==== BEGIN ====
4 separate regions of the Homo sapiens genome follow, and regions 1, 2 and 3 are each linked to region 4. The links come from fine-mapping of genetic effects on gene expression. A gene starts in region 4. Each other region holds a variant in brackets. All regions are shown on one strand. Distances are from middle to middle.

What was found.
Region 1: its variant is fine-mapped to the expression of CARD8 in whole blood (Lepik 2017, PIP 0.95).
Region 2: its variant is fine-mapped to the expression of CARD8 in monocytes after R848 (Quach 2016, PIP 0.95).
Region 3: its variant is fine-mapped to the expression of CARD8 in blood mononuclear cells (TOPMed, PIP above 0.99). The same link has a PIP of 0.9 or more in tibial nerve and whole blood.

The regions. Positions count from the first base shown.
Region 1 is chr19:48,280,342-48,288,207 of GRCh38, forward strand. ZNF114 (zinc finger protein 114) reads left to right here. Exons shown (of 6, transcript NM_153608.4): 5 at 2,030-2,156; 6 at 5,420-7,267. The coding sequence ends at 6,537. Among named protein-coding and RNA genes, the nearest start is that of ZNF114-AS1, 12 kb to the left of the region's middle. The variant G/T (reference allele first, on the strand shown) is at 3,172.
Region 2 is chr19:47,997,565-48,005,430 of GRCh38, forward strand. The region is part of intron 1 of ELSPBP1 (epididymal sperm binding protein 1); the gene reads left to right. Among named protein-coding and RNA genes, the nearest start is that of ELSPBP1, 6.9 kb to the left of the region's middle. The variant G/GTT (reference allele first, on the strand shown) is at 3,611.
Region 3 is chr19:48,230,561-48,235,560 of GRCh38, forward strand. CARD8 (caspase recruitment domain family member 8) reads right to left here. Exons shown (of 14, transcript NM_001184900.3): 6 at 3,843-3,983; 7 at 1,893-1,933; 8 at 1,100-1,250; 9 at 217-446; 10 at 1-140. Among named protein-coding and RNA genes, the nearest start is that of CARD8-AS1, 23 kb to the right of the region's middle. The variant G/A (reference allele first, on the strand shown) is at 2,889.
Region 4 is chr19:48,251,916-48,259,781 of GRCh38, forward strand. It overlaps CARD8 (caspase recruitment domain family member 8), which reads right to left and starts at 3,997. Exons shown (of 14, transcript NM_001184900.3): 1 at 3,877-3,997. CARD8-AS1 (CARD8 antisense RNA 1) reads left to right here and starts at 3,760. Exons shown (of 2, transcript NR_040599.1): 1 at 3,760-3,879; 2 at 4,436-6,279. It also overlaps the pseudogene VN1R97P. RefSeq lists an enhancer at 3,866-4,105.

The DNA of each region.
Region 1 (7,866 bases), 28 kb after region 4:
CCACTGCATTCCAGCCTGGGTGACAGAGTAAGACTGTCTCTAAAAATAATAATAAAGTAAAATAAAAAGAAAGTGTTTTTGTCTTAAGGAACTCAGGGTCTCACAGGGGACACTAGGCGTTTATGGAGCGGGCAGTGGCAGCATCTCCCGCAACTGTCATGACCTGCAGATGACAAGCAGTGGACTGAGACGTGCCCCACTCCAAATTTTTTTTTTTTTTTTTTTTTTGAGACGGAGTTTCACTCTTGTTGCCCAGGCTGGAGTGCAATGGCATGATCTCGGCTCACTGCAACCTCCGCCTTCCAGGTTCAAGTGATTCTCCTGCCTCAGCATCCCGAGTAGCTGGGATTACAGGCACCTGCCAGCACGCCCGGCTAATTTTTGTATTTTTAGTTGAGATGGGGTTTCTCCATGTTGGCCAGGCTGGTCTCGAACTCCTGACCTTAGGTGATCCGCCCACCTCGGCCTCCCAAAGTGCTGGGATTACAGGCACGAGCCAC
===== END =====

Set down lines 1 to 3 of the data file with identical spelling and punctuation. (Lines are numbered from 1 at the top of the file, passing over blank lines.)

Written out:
4 separate regions of the Homo sapiens genome follow, and regions 1, 2 and 3 are each linked to region 4. The links come from fine-mapping of genetic effects on gene expression. A gene starts in region 4. Each other region holds a variant in brackets. All regions are shown on one strand. Distances are from middle to middle.

What was found.
Region 1: its variant is fine-mapped to the expression of CARD8 in whole blood (Lepik 2017, PIP 0.95).